Memory is malleable, dynamic and elusive. In this hour, TED speakers discuss how a nimble memory can improve your life, and how a frail one might ruin someone else's.
Joshua Foer, "..our lives are the sum of our memories. How much are we willing to lose by not paying attention to the human being across from us who is talking with us, by being so lazy that we're not willing to process deeply?...if you want to live a memorable life, you have to be the kind of person who remembers to remember."
[more at www.npr.org]
NPR: TED Radio Hour Podcast
Who should get to keep secrets, and who should demand to know them? In this hour, TED speakers talk about the damage secrets can do, and the shifting roles we play when we keep, or share them.
Horror, fashion, and the end of the world … things get weird as we explore the undercurrents of thought that link nihilists, beard-stroking philosophers, Jay-Z, and True Detective.
Matthew Klam reads Charles D'Ambrosio's "The Point" and discusses it with The New Yorker's fiction editor, Deborah Treisman. "The Point" was published in the October 1, 1990, issue of The New Yorker and was the title story of D'Ambrosio's first collection. Matthew Klam's most recent book of stories is "Sam the Cat."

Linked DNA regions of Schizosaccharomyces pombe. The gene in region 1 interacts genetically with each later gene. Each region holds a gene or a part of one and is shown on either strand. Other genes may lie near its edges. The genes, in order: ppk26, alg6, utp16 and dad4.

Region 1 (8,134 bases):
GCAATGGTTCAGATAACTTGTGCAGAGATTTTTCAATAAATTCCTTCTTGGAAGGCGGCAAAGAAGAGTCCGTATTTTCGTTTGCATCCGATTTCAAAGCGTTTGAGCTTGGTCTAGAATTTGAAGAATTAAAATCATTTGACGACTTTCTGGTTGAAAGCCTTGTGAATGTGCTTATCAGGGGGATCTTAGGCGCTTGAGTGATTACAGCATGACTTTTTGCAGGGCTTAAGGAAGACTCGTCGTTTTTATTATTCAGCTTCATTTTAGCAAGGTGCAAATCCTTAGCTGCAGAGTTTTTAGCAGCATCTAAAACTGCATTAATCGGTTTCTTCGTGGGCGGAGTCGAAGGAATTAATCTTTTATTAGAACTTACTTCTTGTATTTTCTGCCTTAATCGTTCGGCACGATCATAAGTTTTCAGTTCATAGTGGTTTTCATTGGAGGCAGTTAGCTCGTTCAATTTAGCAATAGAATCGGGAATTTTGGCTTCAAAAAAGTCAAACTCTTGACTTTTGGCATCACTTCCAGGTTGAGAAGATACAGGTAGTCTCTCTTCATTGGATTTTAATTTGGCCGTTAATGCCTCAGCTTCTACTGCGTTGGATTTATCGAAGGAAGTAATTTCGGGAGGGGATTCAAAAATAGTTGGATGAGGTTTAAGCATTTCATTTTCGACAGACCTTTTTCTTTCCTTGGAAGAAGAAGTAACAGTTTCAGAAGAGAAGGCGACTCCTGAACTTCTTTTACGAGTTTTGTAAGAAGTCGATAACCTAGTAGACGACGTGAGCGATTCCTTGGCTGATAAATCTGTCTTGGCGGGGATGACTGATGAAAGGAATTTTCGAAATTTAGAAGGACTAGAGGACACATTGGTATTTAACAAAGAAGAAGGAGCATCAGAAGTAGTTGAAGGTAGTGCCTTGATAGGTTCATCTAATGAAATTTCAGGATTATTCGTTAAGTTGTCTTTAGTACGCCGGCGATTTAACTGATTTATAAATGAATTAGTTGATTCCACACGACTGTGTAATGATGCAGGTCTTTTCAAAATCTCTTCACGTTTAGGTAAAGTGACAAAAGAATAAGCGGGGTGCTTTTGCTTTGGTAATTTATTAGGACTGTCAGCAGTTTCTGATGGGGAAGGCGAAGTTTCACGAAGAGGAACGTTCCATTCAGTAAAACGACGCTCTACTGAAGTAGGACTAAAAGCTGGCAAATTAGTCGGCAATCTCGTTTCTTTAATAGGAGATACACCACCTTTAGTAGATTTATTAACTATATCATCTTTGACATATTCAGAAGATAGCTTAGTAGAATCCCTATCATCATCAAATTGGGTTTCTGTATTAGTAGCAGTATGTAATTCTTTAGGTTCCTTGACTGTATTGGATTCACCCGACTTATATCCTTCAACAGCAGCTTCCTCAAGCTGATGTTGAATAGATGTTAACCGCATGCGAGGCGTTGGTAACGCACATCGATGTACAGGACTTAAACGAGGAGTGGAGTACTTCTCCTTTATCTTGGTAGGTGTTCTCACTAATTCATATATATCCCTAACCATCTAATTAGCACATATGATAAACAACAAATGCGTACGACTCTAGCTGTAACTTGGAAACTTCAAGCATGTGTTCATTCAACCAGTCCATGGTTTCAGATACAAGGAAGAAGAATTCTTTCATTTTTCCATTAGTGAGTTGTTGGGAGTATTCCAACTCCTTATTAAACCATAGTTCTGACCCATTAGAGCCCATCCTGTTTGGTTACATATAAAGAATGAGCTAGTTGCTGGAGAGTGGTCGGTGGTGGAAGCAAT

Strangers Podcast - Love Hurts
From Peabody Award-winning producer Lea Thau, "Strangers" features real people telling true stories from their lives, sponsored by KCRW in Los Angeles and part of PRX's Radiotopia network. Lea was the Executive & Creative Director of the storytelling organization The Moth for 10 years and she created The Moth Podcast and The Moth Radio Hour. Ranging from the hilarious to the heartbreaking, each episode offers a unique take on the theme of "strangers"--the strangers we meet, the strangers we sometimes become, and the strange places we go. It's about travelers, seekers, dreamers, lovers and warriors. It's about fateful moments, bad dates, long lost friends, life-saving kindnesses, and those frightful moments when we discover that WE aren't even who we thought we were.
"It's no good pretending that any relationship has a future if your record collections disagree violently or if your favorite films wouldn't even speak to each other if they met at a party." High Fidelity(novel)
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